Seventeen years in the making, Raffles City was the largest commercial development built in Singapore when it opened in 1986.
The complex’s 73-storey Westin Stamford hotel was then the tallest such structure in the world, and Raffles City Convention Centre was the largest convention centre in Singapore.
Lau Chan Sin, who was a Senior Vice President at DBS then, shared his memories of building “a city within a city” in DBS’ 20th anniversary Banknotes. His story is reproduced here.
I am told that on a clear day, standing on top of the world’s tallest hotel at 226 metres above sea-level, one can see for miles.
But the ground on which one stands at that height should impress upon visitors more than just the panoramic view it offers, for below them spans a beautiful modern “city” within a city, which to me will always evoke vivid pictures of a great challenge.
So great was that challenge that it took its owners 10 years to plan and study the construction of Raffles City, waiting for the correct moment, given prevailing economic conditions in the construction and hotel industries, to go ahead with it.
By that time, the “city” had undergone many changes as to what was to go into it to bring life back to the city, especially after office hours. At one time, there was even a residential component to it.
Eventually we decided on a hotel-shopping-office complex. It was the single largest commercial development ever undertaken in Singapore when we announced the decision to proceed with the plan.
Raffles City is a very unique complex. After more than a year of excavation of 300 cubic metres of soil and boulders, construction finally began in October 1981.
There was no piling work as is normally done for the foundation of tall buildings. Instead, based on recommendations following soil tests, the main structures of Raffles City, i.e. the two hotels and the office tower, sit on large and thick reinforced concrete slabs called mat or raft foundations.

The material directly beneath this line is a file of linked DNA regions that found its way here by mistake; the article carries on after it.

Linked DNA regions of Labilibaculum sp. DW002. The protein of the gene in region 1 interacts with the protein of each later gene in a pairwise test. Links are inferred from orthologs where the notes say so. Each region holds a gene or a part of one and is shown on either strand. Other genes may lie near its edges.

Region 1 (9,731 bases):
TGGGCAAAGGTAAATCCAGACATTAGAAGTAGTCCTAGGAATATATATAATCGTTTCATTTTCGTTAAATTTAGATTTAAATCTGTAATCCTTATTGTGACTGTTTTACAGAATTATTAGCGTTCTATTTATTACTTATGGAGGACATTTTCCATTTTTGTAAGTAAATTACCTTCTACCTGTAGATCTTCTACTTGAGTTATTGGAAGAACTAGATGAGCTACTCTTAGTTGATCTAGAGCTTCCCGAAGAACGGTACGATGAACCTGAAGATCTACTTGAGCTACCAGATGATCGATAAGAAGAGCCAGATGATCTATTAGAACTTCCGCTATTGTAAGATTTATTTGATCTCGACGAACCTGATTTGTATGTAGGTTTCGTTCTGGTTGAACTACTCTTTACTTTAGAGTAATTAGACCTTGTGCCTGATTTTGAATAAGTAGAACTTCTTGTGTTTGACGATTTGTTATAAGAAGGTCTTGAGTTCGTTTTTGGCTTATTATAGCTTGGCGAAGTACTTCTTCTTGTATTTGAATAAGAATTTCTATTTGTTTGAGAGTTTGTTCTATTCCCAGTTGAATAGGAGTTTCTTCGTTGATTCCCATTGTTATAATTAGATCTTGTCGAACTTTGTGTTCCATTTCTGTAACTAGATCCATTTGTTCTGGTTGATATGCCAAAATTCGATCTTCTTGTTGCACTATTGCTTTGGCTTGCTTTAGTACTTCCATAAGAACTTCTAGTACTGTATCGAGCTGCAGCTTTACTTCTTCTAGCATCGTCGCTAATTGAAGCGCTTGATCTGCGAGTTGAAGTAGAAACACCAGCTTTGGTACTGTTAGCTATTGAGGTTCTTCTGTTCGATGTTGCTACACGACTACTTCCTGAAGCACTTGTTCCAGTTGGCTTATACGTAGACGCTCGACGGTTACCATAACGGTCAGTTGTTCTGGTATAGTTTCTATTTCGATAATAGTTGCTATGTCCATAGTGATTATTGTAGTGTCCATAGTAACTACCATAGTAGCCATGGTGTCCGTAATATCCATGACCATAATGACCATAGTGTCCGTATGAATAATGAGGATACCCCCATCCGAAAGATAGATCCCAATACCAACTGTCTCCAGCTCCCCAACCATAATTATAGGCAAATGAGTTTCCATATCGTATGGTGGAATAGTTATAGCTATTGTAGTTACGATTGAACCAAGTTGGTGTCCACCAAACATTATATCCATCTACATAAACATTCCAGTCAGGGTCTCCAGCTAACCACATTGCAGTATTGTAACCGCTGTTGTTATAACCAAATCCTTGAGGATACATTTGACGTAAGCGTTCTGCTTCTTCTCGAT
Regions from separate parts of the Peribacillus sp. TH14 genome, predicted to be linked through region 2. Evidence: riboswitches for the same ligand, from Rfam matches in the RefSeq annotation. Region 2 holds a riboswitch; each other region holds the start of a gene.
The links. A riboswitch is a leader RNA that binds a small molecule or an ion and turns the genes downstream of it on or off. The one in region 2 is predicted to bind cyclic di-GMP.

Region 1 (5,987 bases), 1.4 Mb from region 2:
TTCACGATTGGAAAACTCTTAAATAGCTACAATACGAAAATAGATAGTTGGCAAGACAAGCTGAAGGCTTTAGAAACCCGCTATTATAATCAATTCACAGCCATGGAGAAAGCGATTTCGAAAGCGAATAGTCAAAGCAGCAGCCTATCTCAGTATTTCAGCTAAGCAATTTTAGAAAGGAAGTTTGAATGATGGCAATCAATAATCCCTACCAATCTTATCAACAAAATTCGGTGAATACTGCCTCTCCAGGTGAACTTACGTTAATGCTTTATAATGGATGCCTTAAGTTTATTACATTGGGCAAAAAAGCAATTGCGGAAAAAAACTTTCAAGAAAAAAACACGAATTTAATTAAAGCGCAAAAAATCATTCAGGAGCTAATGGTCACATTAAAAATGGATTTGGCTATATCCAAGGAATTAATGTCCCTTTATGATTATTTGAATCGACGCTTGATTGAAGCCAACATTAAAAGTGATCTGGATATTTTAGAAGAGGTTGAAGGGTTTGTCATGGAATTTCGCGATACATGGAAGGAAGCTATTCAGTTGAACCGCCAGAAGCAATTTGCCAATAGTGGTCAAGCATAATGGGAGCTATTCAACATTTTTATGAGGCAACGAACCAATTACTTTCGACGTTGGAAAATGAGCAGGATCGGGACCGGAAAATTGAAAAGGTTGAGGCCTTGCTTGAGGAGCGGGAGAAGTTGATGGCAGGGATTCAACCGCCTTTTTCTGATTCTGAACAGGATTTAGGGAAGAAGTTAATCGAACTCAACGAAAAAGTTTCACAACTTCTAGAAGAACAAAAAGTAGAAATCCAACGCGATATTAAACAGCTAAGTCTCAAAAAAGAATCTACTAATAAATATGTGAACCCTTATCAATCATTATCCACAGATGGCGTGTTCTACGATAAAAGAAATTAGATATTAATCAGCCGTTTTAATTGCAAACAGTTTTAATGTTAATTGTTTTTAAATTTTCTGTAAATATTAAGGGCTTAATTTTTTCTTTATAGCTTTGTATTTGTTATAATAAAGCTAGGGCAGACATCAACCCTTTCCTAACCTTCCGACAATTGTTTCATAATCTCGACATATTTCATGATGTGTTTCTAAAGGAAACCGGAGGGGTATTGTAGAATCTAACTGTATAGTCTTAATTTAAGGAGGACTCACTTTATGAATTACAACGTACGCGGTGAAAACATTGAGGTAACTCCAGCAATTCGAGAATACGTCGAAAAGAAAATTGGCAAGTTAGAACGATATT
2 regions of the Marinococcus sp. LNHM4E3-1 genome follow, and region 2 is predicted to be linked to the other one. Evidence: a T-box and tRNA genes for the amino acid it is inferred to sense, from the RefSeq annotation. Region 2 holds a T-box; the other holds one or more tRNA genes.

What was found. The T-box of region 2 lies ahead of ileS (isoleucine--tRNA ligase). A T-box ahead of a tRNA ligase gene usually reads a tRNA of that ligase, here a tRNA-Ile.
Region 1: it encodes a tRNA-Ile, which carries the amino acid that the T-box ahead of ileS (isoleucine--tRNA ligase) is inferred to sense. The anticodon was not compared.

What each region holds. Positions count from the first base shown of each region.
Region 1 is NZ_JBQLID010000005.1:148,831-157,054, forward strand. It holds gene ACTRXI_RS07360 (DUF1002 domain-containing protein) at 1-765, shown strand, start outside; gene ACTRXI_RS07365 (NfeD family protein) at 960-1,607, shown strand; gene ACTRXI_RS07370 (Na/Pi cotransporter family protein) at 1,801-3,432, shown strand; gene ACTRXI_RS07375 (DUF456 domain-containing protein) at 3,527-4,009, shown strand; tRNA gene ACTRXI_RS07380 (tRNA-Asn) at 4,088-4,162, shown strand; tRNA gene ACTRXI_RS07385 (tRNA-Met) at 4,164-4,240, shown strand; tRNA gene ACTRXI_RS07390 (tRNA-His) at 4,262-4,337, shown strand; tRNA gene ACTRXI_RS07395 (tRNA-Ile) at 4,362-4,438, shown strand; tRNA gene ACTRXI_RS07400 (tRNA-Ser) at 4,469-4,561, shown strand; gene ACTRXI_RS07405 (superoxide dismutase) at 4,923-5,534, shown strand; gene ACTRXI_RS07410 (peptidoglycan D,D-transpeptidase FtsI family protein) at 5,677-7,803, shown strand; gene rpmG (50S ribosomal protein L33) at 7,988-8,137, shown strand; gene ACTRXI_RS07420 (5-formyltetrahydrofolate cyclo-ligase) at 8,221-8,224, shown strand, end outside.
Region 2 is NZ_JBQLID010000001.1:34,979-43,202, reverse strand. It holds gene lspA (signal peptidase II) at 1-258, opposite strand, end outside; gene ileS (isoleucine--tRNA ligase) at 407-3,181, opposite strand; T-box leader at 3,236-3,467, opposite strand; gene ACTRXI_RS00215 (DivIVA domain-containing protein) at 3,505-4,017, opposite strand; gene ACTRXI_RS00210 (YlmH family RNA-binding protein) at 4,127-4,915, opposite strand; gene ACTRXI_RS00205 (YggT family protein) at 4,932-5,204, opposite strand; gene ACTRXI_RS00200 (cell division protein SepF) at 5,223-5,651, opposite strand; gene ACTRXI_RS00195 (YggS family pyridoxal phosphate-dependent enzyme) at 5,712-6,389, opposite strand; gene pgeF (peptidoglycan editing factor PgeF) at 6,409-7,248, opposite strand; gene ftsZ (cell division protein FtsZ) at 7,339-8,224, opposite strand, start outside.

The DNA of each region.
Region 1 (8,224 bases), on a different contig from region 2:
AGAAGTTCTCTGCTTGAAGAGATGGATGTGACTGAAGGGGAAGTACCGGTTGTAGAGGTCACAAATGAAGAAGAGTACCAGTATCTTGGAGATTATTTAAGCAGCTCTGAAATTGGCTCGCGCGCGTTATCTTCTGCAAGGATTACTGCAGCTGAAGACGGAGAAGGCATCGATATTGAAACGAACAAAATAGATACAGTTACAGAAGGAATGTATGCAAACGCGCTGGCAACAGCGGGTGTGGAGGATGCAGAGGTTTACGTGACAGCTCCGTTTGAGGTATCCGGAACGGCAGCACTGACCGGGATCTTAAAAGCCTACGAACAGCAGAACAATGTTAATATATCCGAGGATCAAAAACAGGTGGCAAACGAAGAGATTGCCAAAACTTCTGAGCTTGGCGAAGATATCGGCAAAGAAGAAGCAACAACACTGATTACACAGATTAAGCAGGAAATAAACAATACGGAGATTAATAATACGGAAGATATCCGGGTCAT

And because the load was different for the hotel, shopping and office portions, the size of the mat was different. Great care had to be taken in our calculations to allow for settlement of the various mats so that the foundation would be even.
That’s to give you an idea of the involved nature of the work that went into the building of the complex.
The pouring of this mat was critical as it had to be done in a continuous pour which, because of the size of the development, required a good number of days. You can imagine the amount of concrete required. We even had to arrange for a batching plant to be set up nearby to ensure a continuous supply.
The other unique element about Raffles City is the aluminium plating. Unlike conventional whitewash or tiles which are cheaper, we chose aluminium because it was comparatively lightweight and therefore would contribute less load on the foundation.
It is also cheaper to maintain and gives the buildings a light feel which was important because of the built-up nature of the complex. Mr I. M. Pei, the architect, had a major influence on the decision.
It took about five years to complete the whole project which had to be done in several phases as it was so massive. So while we were, say, working on the basement, the working drawings for the upper floors were still being developed.
Time was of great importance. A slight delay meant additional costs. Liquidated damages during the peak period could add up to SGD 250,000 a day for the contractor. This had a bearing on us too, for if we held up the construction team, we ourselves would be liable for the penalty. So that was the most difficult task, in seeing that so many people from different cultures and backgrounds came together and worked as a team.
Perhaps a less crucial but no less important task was naming the complex.
Originally, we had thought of “Raffles International Centre”. But one day, as I was talking with Executive Vice President Lim Yong Wah about how big the complex was, almost like a city, the inspiration came.
There it was, exclaimed Yong Wah who aptly christened the place, “Raffles City”.
Raffles Hotel was, and is, just across the street, so we had a little trouble naming the hotels after the complex. In the end, then-President Chua Kim Yeow decided that the hotels could be named after its operator for the goodwill the Westin name commanded.
And so originated the two names, “Westin Plaza”, as the Plaza name is affixed to the more prestigious Westin hotels in the States, and “Westin Stamford” which was along Stamford Road. As for the office tower, we simply chose “Raffles City Tower”.
Yes, it was a very exciting time for us, especially at the end of it when the structures were all up, in their majestic splendour, you could not help but feel you had made a mark in history, or at least Guinness Book history, that standing on the tallest hotel in the world (we have yet to be overtaken) you had good reason to feel on top of the world.
Lau Chan Sin joined DBS in 1969 and retired from the bank in 2000. His last-held position was Senior Managing Director. During his tenure at the bank, he oversaw a wide range of operations. He was also Chairman of DBS Land from 1996 to 2000, during which, he oversaw its growth into a major property player.